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Pints, Pounds and People – Stickle Ghyll Hydro

Pints, Pounds and People – Stickle Ghyll Hydro

 

On Thursday 8th September, representatives from ten organisations gathered at the Sticklebarn Tavern in Stickle Gyhll, Langdale, to share ideas and hear firsthand experience of developing a hydro-electric scheme. The day opened with an introduction by Garry Sharples, the National Trust’s Environmental Practises Adviser for the Lake District Hub. Garry has been at the heart of the hydro installation at Stickle Ghyll, which is one of five pilot projects by the National Trust and is seeking to save money to be used for local conservation work as well as to provide renewable electricity to local homes.

Garry talked through some of the challenges and the successes of the project at Stickle Ghyll, including overcoming public perception of this type of work in a national park. Sticklebarn is a fantastic opportunity as it provides a space to engage the public in conversation about renewables and the benefits they can have locally.

After outlining the journey from planning through to delivery, Garry led the group on a tour of the hydro – starting at the intake where he answered questions from delegates who have been seeking to deliver hydro systems of their own. It was incredibly helpful to have Amanda Cruddas present from the Environment Agency, who could give practical advice and guidance on the steps that organisations would need to take to successfully secure for permission for installing a hydro plant. She also ran a session later in the day to take further questions.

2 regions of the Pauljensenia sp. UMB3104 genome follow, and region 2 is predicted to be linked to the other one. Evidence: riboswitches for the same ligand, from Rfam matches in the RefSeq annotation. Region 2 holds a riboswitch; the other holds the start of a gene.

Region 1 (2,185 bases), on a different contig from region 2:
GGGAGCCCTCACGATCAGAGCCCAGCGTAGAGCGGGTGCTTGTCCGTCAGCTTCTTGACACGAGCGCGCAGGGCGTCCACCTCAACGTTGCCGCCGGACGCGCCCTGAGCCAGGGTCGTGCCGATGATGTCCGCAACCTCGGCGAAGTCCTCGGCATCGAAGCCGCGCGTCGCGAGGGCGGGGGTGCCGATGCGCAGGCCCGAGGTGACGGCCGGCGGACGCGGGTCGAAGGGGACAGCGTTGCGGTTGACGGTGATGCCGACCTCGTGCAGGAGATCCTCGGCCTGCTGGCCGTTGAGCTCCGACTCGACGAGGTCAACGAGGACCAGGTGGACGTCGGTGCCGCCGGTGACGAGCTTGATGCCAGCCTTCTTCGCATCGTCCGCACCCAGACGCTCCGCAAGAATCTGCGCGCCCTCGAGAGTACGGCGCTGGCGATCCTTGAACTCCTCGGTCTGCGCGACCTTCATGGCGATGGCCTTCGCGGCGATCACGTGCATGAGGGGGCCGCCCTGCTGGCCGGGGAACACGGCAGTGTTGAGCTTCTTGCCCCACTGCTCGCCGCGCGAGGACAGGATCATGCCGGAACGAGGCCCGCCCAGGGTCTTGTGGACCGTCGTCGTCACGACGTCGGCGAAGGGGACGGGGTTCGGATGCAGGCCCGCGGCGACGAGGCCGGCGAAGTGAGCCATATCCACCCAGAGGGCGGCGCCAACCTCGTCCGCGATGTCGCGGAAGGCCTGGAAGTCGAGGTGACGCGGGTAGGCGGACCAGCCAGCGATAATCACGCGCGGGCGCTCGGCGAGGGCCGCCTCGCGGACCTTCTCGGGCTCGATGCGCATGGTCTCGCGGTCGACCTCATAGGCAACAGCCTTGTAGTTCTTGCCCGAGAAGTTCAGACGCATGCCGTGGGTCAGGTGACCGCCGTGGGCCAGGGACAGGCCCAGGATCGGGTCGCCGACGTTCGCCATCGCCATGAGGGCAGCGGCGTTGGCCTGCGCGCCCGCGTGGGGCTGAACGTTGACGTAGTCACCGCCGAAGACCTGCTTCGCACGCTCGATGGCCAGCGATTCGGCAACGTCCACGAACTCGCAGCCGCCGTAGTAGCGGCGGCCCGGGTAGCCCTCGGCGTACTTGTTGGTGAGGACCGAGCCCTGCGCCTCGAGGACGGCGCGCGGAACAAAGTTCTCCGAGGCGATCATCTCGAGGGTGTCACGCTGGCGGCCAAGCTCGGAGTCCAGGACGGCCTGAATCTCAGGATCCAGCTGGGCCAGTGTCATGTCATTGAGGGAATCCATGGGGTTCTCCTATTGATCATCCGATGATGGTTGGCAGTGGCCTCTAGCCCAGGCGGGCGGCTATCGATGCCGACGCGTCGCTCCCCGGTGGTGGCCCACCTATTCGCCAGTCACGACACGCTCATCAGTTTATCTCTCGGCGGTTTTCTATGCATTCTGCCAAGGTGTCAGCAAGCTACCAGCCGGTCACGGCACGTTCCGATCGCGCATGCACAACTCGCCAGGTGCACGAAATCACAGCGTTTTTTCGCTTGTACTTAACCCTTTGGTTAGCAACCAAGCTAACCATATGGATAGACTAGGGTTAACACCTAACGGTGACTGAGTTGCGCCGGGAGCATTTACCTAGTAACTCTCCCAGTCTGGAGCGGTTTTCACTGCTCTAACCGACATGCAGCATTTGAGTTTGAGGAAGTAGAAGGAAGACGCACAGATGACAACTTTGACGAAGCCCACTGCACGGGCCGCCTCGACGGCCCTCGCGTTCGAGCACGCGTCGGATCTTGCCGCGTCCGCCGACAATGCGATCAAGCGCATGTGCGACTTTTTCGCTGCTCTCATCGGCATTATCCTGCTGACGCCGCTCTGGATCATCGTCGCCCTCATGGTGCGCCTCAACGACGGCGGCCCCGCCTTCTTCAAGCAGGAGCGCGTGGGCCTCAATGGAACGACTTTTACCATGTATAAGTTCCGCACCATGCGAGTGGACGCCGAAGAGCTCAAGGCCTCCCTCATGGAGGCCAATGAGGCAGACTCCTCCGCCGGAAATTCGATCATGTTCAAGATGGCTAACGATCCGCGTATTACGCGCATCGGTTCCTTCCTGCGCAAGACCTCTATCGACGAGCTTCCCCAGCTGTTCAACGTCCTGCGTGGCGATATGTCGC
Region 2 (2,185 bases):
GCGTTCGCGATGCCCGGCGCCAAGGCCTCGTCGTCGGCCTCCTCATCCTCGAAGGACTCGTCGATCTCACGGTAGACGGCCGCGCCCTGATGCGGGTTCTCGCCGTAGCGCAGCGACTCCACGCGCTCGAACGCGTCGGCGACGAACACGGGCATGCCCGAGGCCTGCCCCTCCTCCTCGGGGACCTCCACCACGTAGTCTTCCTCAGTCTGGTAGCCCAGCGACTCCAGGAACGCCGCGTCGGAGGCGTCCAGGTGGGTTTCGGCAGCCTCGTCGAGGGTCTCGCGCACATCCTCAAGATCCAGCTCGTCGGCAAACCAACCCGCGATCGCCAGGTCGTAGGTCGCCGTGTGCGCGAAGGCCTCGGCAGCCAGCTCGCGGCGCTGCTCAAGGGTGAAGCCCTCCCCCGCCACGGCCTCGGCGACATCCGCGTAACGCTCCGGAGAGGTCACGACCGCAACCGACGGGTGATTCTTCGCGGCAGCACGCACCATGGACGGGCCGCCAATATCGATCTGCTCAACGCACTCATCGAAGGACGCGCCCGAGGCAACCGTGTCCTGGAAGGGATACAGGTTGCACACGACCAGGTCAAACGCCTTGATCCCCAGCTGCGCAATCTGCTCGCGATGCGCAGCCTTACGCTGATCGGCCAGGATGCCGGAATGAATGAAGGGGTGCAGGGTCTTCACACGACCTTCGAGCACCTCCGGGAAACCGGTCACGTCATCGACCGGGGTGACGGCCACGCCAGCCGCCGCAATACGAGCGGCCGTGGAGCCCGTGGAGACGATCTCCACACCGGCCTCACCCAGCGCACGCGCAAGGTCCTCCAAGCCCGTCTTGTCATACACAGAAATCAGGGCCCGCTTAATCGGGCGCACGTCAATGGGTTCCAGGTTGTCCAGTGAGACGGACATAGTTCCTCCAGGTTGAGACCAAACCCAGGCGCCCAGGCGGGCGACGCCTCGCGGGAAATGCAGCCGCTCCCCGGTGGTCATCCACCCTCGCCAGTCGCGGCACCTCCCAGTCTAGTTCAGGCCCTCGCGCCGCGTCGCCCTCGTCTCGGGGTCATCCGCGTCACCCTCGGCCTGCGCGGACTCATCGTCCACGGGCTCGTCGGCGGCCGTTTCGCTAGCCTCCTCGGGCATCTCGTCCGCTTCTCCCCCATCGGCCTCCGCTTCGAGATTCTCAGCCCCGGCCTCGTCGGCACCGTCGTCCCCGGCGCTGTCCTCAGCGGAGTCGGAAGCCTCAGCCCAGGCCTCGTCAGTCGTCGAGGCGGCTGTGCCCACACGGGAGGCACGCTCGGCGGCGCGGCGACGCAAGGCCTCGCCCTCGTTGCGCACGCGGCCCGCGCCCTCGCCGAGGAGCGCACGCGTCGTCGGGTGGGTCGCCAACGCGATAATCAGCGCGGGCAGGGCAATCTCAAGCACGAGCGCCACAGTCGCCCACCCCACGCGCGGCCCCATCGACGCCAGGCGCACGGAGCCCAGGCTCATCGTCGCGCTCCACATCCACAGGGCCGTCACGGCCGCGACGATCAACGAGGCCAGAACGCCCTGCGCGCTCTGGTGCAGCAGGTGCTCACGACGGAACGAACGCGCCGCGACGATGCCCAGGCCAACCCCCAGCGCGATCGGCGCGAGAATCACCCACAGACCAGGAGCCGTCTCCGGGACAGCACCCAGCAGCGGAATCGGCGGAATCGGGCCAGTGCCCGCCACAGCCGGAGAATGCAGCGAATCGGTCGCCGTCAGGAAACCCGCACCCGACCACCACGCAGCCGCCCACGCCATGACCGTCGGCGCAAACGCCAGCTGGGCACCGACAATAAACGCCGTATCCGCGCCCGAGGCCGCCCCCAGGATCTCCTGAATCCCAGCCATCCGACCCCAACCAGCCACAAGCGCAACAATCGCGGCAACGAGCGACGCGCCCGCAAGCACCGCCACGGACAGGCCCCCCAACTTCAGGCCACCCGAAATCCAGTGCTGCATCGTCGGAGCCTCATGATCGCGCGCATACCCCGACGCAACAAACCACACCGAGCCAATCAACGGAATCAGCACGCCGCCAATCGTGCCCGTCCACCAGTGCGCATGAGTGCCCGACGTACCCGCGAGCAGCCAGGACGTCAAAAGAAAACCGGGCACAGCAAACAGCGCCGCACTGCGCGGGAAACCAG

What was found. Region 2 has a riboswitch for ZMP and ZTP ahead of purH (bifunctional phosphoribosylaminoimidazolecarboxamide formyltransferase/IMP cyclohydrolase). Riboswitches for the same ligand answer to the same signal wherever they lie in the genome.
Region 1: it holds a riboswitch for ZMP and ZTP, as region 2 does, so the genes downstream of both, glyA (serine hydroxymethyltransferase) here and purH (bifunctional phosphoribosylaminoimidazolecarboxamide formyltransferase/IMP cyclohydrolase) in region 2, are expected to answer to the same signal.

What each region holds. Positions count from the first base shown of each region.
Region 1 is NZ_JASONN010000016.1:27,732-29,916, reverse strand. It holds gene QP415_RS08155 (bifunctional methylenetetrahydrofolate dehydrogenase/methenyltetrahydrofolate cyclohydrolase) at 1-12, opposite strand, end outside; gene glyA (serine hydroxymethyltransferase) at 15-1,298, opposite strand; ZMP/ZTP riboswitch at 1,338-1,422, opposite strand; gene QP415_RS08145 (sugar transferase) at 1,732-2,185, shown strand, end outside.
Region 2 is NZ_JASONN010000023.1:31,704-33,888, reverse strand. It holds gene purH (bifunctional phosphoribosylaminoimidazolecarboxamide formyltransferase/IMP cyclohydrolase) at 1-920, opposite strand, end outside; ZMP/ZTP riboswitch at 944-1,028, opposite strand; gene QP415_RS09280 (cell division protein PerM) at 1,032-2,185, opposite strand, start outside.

Garry then took the group into the power house and turbine, which experienced a temporary shutdown following a power cut! A helpful demonstration of how hydro is still dependent on the grid to run.

Following the tour and a lunch break, the group heard from Keith Jones, the National Trust’s Environment Adviser for Wales, on new models for buying and selling renewables and how charities can finance hydro effectively. This explored the unique challenges that charities face,  the difficulties interpreting data provided by electricity providers and various models for selling electricity that could bring the most benefit.

This was followed by a practical talk on the installation of small-scale hydro from Miles Poselthwaite of Border Hydro Ltd, who gave a number of examples that delegates could take away with them and apply to their own setting. Finally, we heard case studies from Phil Davies of Community Energy Cumbria of the support for and impact of local renewables.

If you would like to find out any more information about these topics, or are interested in attending a similar event, please get in touch.

You can also download some guidance from the Environment Agency on planning and installing hydro.

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